Author: Brian Publicover, Solarplaza
“The idea was to change the narrative around what is best practice for corporate purchases of renewables,” says Sam Kimmins, head of RE100 at The Climate Group.
Participating companies are reaching their targets through different approaches. Some are generating electricity from factory rooftop PV arrays, while others are sourcing power from utility-scale generators. And many participating retailers are purchasing renewable-energy certificates, given that they tend to operate stores in shopping malls and work with third-party manufacturers.
Companies such as RE100 co-founder IKEA are also selling electricity from their own PV arrays back to local grid operators. But while some Asian countries even allow private electricity sales — notably, Japan recently liberalized its retail electricity market — in other jurisdictions, it can be difficult to simply sign a bilateral PPA with a local utility.
The idea was to change the narrative around what is best practice for corporate purchases of renewables,
“In Indonesia, it’s extremely challenging,” says Miroslav Dijakovic, director of business development for developer and EPC specialist Contained Energy. “It’s still a new market and we’re still exploring.”
And IKEA — which wants to produce as much energy as it consumes by the end of the decade, with renewables accounting for about 71% of its non-retail operations in 2016 — says that in some Asian countries, self-consumption of electricity is not an option.
“In some projects we are using the electricity produced for self-consumption,” explains Karol Gobczynski, climate and energy manager for IKEA Group, adding that the company’s renewable goals are not limited to its operations in Asia. “In some areas/markets we are obliged to sell the electricity to the grid, and are not allowed to use it on the premises.”
The Swedish furniture producer has installed solar panels on 11 of its stores in China, with a twelfth on the way. It has also built PV arrays at five of eight retail outlets in Japan and at one location in South Korea. The installations range in size from 100 kW to 1.5 MW, aside from a 5.5 MW array at an undisclosed distribution center. IKEA may also install solar at stores it plans to open in India, Gobczynski adds.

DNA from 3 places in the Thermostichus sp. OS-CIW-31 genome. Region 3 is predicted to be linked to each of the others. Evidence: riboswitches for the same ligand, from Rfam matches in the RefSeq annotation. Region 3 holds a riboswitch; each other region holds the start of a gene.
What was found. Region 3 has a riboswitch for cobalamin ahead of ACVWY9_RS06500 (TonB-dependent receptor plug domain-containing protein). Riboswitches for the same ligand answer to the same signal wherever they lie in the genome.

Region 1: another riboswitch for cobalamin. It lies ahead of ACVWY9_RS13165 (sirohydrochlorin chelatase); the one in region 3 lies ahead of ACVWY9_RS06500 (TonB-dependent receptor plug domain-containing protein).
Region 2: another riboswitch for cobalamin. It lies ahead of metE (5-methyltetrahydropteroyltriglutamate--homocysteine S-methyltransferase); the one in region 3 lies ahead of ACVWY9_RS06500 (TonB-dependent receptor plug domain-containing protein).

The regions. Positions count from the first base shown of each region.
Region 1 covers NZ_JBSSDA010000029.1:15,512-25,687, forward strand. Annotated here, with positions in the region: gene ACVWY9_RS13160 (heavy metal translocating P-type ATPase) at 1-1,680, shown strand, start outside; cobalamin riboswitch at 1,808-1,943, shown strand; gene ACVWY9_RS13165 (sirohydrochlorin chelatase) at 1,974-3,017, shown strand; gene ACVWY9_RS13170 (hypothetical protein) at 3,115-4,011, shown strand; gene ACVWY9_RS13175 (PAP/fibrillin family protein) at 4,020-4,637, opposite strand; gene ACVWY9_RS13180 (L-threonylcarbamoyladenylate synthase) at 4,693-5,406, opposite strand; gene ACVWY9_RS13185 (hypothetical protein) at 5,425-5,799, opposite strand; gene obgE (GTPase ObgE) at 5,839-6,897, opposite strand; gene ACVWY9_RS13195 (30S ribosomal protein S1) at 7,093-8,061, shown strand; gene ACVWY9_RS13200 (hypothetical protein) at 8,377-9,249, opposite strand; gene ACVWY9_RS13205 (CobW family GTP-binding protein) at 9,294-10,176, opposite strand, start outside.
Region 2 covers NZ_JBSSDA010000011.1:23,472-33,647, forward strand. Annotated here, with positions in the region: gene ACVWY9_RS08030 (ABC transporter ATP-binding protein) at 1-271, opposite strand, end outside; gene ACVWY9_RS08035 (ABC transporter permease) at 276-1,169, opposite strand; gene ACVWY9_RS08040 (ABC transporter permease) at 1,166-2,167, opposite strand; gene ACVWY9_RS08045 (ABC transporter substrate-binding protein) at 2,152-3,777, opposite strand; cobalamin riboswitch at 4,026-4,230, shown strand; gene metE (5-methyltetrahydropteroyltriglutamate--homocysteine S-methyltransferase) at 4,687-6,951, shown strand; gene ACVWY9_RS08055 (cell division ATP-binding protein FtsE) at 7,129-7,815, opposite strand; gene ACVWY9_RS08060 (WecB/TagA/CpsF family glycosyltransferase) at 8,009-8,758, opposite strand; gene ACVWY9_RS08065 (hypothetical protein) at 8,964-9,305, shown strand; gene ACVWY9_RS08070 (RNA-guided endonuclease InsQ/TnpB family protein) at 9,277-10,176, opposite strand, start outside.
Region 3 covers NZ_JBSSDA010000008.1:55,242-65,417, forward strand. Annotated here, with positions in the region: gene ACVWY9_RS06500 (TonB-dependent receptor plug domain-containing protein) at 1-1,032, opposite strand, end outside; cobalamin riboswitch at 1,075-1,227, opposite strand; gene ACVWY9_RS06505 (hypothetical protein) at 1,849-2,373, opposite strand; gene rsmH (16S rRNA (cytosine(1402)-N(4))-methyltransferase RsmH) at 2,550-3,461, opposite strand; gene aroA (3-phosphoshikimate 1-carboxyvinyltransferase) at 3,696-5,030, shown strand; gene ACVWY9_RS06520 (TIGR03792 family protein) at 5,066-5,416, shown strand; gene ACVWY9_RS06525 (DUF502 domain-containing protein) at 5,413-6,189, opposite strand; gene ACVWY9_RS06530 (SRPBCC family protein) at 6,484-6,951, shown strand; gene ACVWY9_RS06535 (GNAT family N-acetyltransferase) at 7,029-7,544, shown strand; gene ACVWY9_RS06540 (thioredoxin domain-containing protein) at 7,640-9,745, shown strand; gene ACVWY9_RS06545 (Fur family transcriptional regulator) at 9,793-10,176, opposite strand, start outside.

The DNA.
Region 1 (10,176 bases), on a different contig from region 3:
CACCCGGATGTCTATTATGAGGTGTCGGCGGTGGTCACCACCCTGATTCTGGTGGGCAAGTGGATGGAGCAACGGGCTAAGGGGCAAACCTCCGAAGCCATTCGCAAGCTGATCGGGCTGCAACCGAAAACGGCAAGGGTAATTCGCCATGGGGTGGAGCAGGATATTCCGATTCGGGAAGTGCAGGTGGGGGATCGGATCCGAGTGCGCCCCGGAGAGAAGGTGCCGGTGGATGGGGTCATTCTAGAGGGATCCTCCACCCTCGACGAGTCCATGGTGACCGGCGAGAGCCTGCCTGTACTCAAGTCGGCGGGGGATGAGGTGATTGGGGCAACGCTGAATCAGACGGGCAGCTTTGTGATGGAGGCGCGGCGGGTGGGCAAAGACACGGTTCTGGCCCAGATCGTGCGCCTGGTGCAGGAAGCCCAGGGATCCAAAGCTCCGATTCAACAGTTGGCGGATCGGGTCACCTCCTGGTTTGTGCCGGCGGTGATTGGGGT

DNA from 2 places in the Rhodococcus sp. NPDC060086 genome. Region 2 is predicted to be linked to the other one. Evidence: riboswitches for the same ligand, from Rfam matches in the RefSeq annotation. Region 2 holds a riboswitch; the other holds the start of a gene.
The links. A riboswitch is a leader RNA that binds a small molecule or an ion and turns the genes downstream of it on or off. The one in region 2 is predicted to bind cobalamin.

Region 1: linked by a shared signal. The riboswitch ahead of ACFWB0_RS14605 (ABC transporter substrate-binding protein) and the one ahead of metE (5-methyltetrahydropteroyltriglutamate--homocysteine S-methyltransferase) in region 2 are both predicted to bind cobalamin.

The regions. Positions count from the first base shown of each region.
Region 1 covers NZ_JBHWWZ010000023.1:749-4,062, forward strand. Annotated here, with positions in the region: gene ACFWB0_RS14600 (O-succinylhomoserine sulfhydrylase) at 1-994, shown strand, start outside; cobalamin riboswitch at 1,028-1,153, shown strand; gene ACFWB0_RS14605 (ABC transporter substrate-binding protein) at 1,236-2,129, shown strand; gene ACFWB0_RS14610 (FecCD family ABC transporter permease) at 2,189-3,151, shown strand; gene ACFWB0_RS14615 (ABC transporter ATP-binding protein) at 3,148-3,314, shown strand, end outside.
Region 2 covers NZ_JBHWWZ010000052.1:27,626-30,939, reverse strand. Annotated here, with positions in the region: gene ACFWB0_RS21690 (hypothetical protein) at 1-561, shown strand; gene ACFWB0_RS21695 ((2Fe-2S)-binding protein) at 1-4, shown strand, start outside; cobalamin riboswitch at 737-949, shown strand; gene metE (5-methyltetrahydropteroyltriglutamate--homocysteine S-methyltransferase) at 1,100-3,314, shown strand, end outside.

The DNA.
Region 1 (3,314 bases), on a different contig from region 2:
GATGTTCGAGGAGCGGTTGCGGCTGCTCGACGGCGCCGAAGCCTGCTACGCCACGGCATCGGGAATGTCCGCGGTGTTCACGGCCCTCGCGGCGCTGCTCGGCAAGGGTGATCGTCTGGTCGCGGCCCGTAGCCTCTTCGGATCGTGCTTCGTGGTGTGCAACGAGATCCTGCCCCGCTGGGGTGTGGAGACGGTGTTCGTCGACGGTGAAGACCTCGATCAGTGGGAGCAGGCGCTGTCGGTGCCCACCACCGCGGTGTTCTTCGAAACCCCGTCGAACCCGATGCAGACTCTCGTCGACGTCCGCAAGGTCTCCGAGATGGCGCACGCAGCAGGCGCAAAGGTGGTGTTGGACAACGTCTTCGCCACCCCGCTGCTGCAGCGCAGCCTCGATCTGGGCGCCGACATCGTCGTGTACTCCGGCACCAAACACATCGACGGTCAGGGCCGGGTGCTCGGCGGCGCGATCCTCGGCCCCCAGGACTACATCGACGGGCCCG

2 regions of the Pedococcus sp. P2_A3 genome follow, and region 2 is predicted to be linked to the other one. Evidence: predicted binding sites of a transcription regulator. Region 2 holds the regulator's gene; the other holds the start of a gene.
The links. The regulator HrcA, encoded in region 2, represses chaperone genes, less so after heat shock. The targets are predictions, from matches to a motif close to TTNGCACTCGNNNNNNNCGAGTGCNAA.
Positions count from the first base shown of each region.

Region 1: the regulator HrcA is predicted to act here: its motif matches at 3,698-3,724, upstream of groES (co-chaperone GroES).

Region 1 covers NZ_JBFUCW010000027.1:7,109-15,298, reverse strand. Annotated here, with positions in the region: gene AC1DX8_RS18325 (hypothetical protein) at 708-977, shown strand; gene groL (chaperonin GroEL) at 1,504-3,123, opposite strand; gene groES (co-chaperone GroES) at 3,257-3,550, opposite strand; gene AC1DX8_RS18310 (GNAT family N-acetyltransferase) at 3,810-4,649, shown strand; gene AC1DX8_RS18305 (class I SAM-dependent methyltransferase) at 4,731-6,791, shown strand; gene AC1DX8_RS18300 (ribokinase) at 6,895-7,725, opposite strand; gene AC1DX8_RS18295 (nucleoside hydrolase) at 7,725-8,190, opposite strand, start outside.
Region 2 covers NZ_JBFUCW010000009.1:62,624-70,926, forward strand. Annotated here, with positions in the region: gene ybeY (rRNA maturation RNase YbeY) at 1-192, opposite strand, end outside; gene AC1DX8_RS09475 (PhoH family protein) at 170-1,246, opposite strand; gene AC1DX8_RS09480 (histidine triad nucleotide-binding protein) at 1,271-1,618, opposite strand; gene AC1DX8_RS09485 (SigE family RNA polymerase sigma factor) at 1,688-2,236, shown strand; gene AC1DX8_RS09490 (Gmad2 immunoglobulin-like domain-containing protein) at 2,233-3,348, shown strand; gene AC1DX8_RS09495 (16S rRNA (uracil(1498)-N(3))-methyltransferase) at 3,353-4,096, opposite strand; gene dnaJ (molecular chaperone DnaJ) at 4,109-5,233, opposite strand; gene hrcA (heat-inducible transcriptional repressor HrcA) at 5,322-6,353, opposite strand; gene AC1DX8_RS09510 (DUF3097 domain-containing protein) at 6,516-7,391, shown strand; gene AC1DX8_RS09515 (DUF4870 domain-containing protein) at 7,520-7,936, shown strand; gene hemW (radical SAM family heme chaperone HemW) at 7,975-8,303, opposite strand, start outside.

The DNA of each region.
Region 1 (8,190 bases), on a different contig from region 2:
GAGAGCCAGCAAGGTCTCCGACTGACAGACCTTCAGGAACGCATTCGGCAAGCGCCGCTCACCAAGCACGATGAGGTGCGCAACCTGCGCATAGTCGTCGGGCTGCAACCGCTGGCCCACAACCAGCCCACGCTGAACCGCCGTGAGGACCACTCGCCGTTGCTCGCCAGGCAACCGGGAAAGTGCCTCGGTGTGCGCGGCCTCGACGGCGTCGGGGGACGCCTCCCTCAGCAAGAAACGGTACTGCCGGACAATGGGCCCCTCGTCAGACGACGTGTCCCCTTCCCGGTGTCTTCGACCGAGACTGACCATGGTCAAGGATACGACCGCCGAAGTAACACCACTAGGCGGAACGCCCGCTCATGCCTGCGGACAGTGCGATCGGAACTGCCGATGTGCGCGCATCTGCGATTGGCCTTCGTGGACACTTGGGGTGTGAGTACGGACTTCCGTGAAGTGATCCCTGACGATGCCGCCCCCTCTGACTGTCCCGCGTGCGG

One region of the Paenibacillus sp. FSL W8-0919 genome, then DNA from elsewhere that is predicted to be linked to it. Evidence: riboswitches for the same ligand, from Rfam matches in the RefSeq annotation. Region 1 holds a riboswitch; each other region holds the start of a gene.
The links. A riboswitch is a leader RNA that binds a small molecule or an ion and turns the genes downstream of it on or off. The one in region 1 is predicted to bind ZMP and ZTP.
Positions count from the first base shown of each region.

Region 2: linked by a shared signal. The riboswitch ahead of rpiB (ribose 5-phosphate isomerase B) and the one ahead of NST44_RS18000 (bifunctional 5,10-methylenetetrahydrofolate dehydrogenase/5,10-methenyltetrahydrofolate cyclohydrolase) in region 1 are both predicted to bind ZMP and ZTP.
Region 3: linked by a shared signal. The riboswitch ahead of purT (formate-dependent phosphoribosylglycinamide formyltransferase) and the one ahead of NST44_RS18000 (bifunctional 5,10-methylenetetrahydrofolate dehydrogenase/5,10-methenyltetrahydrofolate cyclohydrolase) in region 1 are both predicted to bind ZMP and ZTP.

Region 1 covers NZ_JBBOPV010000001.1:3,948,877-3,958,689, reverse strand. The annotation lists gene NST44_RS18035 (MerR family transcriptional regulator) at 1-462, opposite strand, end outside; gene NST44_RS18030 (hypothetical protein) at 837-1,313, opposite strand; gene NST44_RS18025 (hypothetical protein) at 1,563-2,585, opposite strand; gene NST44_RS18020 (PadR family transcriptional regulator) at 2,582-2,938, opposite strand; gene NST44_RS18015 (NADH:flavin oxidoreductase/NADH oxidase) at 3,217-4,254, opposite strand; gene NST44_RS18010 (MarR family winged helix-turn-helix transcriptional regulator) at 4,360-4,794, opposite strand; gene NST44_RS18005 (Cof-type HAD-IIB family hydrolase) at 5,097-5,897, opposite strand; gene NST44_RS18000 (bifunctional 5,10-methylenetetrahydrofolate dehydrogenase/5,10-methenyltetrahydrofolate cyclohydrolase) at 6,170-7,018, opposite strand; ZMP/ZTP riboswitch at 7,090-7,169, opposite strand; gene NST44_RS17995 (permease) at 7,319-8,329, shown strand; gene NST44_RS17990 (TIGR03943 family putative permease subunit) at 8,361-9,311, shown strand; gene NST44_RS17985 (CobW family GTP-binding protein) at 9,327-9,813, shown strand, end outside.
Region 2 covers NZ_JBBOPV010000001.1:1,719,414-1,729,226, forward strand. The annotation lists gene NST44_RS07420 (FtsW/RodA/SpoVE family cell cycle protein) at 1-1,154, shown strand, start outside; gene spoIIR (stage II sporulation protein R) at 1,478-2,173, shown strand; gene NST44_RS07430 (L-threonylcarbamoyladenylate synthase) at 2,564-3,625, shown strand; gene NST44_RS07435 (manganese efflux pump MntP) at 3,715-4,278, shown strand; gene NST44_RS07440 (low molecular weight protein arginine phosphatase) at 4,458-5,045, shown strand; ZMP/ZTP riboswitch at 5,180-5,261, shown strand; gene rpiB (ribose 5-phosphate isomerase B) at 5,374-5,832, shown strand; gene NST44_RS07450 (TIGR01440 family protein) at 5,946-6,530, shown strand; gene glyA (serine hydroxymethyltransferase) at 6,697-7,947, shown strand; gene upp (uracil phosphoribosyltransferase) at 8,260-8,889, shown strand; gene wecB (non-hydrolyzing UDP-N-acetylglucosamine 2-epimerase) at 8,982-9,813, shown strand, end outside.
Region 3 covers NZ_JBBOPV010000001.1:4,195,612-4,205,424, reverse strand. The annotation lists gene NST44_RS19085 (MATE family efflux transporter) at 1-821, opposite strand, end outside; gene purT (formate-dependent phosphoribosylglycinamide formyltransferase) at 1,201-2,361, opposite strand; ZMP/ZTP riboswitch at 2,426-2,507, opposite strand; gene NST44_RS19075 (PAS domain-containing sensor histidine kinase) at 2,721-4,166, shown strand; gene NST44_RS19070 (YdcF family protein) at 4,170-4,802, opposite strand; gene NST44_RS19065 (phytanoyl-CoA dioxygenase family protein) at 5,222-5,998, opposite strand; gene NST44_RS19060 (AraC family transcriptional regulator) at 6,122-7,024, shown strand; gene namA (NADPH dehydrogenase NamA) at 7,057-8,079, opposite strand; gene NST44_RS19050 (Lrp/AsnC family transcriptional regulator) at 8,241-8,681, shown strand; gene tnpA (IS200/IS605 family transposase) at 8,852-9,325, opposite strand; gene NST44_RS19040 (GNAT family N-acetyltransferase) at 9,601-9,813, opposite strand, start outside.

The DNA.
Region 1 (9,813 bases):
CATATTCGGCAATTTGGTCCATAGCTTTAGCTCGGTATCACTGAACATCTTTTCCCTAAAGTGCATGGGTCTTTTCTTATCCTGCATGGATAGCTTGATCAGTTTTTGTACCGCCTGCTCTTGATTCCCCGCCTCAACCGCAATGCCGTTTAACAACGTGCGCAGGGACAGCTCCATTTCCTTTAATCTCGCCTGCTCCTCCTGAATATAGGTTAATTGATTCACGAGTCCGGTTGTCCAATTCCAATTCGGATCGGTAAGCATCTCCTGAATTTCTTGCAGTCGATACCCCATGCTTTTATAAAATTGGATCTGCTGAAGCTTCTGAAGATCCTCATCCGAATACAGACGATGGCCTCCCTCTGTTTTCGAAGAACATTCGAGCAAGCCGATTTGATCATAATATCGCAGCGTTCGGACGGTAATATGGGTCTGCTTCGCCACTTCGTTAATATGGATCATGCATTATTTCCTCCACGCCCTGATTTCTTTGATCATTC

The relatively small size of the projects highlights a key challenge that companies face in using solar to meet their RE100 goals. For example, Swiss Re — which has not deployed PV at its offices in Singapore and Hong Kong — is looking at options such as virtual power purchase agreements to pool its loads.
“Asia still poses challenges for us,” says Lasse Wallquist, senior environmental management specialist for the reinsurance firm. “Immature renewable energy markets combined with our small distributed load — that is, many small offices consuming electricity from different grids and markets — makes it difficult to source reliable green power.”
Kevin Rabinovitch, global director of sustainability for Mars, agrees that the region is challenging. The US confectionery producer generally prefers to buy electricity from third-party producers, rather than operating its own assets. But the company— which expects to derive roughly 38% of its electricity from green sources in 2017 — has thus far struggled to procure large amounts of renewable electricity from off-site generators throughout Asia.